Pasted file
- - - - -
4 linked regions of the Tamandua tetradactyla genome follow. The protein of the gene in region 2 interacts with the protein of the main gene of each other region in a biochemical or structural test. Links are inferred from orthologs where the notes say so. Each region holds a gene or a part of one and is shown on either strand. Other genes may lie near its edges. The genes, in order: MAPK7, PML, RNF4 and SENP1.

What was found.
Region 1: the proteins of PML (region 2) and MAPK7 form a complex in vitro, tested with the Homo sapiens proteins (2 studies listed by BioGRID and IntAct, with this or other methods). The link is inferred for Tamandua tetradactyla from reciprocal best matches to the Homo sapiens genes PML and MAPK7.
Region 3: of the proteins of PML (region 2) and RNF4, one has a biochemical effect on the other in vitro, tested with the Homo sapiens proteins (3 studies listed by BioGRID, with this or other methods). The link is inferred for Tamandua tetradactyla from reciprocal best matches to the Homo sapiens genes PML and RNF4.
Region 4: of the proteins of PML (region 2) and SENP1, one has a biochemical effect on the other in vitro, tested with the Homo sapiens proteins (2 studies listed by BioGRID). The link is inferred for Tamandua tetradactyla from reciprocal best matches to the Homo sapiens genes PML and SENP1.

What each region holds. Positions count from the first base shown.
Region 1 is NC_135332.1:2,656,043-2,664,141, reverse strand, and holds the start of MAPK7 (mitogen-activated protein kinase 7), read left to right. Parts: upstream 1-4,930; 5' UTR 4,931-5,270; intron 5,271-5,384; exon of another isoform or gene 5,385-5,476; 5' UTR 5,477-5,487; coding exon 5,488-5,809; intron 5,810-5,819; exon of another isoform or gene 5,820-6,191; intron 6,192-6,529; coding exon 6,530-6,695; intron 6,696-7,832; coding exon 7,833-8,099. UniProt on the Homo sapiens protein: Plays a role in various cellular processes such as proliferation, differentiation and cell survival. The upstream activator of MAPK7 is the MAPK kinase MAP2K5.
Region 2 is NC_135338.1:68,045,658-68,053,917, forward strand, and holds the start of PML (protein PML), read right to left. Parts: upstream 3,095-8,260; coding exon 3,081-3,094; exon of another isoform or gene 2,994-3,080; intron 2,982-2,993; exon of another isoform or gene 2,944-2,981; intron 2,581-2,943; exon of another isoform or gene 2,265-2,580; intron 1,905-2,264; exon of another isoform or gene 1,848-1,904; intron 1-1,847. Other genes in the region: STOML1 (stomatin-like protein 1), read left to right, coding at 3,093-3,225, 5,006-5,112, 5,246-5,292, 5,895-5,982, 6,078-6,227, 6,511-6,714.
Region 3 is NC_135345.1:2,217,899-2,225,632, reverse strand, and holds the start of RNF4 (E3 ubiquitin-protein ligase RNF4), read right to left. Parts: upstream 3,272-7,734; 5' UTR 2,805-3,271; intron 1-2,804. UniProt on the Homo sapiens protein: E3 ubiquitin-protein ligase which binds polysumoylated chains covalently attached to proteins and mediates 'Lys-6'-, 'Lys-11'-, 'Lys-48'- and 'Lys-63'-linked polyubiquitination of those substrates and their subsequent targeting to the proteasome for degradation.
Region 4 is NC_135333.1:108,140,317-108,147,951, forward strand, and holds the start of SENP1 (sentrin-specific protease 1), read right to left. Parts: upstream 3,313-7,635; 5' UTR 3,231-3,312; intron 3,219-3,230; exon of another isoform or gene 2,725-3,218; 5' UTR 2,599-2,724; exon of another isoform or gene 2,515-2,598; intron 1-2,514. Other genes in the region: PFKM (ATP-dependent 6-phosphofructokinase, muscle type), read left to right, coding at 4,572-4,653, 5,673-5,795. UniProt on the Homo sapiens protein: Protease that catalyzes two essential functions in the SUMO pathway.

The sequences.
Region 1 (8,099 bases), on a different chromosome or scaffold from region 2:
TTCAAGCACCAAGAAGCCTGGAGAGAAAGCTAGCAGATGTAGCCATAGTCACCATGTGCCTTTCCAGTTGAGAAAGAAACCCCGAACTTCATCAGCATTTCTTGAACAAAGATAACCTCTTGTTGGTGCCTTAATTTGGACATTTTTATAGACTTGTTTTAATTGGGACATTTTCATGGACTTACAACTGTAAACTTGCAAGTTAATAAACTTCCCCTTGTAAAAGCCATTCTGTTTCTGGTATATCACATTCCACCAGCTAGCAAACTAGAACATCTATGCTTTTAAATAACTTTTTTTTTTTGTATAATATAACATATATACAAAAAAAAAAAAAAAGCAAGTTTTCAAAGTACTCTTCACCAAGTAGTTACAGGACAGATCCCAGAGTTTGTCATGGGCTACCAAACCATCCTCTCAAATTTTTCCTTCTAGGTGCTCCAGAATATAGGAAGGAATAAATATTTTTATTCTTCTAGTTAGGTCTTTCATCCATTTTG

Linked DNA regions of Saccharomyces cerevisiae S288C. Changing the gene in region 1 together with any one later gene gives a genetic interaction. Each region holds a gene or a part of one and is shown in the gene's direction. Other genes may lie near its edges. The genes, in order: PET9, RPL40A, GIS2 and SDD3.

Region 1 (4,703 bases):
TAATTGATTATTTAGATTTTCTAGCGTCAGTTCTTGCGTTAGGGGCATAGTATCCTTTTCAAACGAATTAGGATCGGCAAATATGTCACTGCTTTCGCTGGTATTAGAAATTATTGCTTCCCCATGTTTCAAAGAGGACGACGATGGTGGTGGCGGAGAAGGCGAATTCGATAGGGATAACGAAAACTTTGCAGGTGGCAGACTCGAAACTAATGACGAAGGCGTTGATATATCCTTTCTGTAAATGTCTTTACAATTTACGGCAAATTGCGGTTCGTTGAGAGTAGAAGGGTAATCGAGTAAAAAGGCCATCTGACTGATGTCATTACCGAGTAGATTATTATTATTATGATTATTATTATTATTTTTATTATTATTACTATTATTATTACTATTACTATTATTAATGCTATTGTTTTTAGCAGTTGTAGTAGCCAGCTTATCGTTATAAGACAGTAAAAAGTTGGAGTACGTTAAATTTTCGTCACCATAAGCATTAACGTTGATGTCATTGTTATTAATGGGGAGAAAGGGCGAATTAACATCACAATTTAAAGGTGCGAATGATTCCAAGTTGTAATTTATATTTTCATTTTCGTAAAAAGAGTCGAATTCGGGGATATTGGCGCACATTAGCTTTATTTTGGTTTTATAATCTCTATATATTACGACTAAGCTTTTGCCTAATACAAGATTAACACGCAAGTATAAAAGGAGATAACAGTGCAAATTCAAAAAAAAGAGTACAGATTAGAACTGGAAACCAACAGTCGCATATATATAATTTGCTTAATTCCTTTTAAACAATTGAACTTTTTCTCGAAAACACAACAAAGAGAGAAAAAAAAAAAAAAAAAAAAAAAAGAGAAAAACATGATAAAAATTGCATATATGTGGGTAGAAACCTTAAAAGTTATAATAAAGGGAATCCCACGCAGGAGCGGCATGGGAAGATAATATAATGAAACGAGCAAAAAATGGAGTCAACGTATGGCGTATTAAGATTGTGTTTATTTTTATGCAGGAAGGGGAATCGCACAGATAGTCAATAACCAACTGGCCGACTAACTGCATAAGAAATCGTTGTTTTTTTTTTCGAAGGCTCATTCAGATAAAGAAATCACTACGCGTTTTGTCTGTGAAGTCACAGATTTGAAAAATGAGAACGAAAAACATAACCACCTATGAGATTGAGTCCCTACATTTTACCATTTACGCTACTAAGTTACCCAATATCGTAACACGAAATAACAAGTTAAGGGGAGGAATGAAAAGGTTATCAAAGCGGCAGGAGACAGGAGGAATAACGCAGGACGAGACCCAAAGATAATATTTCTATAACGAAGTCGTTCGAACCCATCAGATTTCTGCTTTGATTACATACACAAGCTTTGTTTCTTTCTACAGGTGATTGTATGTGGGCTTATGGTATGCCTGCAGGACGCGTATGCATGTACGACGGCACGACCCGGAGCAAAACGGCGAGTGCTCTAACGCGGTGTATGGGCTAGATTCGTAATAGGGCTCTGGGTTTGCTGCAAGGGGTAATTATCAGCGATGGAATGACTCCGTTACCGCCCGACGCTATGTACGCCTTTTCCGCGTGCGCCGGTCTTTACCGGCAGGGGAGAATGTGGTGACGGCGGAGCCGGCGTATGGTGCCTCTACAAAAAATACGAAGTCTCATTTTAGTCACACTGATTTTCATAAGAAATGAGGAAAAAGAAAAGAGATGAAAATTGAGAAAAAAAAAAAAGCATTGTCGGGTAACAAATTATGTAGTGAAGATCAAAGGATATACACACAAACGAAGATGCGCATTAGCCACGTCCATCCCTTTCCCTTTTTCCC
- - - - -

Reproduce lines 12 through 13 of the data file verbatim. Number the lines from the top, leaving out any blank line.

Region 1 (8,099 bases), on a different chromosome or scaffold from region 2:
TTCAAGCACCAAGAAGCCTGGAGAGAAAGCTAGCAGATGTAGCCATAGTCACCATGTGCCTTTCCAGTTGAGAAAGAAACCCCGAACTTCATCAGCATTTCTTGAACAAAGATAACCTCTTGTTGGTGCCTTAATTTGGACATTTTTATAGACTTGTTTTAATTGGGACATTTTCATGGACTTACAACTGTAAACTTGCAAGTTAATAAACTTCCCCTTGTAAAAGCCATTCTGTTTCTGGTATATCACATTCCACCAGCTAGCAAACTAGAACATCTATGCTTTTAAATAACTTTTTTTTTTTGTATAATATAACATATATACAAAAAAAAAAAAAAAGCAAGTTTTCAAAGTACTCTTCACCAAGTAGTTACAGGACAGATCCCAGAGTTTGTCATGGGCTACCAAACCATCCTCTCAAATTTTTCCTTCTAGGTGCTCCAGAATATAGGAAGGAATAAATATTTTTATTCTTCTAGTTAGGTCTTTCATCCATTTTG